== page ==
Archive for Thursday, June 14, 2012

Kansas University Medical Center professor censured for unprofessional behavior

June 14, 2012


Kansas University Medical Center leaders on Thursday censured one of its top researchers after finding that he engaged in abusive and unprofessional treatment of faculty and staff.

Curtis D. Klaassen, a university distinguished professor and former chairman of the department of pharmacology, toxicology and therapeutics, faced a faculty hearing at the end of May. The committee heard allegations of his behavior, including allegations that he instituted an “English-only” rule in the department, and used PowerPoint slides at a faculty meeting that featured images of soldiers with guns pointed outward from a circle indicating that those inside the department must protect each other.

Klaassen had argued that the allegations had been blown out of proportion and that the university was responding to his inquiries into the decision-making of Barbara Atkinson, who was then serving as the executive vice chancellor of KUMC and the executive dean of the School of Medicine.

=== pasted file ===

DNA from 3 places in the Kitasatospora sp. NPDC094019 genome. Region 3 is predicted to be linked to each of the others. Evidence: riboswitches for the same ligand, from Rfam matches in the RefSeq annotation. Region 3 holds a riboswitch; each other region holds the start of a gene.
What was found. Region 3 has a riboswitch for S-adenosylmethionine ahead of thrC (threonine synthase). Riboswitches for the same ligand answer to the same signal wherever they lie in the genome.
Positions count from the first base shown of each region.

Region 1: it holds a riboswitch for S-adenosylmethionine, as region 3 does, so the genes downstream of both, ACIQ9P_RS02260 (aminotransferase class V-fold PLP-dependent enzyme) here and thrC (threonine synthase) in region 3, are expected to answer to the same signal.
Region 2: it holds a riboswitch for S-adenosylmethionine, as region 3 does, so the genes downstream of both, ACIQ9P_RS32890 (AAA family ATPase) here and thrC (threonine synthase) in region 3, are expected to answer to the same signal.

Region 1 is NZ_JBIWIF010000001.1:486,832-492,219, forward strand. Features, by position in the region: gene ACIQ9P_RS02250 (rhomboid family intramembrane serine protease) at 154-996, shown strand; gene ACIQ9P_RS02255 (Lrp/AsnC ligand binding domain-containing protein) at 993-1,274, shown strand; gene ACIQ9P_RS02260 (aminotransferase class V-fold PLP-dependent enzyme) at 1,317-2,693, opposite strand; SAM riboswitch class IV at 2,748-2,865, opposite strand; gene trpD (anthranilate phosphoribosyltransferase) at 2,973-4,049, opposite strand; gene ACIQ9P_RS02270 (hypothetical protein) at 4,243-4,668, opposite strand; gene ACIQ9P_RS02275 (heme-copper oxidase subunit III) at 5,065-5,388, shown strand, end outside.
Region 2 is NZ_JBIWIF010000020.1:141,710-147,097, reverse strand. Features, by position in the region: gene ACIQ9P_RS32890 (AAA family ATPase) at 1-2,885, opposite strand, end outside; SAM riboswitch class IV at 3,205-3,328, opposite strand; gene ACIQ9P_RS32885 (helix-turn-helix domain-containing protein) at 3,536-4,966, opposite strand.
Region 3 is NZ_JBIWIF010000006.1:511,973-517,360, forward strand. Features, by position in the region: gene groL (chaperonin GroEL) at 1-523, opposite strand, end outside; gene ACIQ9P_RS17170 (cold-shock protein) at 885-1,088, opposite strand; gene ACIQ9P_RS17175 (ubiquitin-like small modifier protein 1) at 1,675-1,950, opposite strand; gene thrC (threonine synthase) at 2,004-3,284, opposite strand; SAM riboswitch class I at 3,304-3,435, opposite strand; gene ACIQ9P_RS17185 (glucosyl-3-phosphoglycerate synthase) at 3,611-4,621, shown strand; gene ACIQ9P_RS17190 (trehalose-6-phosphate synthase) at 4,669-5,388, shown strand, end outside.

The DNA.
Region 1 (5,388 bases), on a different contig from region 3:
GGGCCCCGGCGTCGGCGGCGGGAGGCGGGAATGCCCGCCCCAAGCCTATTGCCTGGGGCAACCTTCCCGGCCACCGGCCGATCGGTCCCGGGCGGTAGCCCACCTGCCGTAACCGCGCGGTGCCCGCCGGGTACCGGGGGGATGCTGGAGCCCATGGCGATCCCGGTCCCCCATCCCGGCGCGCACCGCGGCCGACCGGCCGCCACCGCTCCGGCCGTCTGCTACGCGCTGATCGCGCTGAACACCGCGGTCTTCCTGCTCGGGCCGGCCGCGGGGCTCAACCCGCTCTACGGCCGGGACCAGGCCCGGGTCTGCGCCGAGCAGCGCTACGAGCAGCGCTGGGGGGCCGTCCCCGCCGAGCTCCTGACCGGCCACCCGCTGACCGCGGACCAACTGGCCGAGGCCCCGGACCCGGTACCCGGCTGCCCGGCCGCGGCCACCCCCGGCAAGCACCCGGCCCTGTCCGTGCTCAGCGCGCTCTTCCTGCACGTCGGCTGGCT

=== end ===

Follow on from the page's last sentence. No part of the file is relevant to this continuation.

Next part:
The censure notice issued on Thursday stated that the committee found Klaassen’s conduct to be “unprofessional, abusive, disruptive and unacceptable.”

Steven Stites, acting executive vice chancellor for KUMC, informed the KUMC community of the censure in an email on Thursday.

“I hope that Dr. Klaassen’s censure brings closure to a situation that went on for too long at our institution,” Stites wrote. “I expect our faculty to uphold the highest professional standards, conducting themselves as models of grace, humility and respect. In doing so, we will create an environment free of fear, where everyone can be successful.”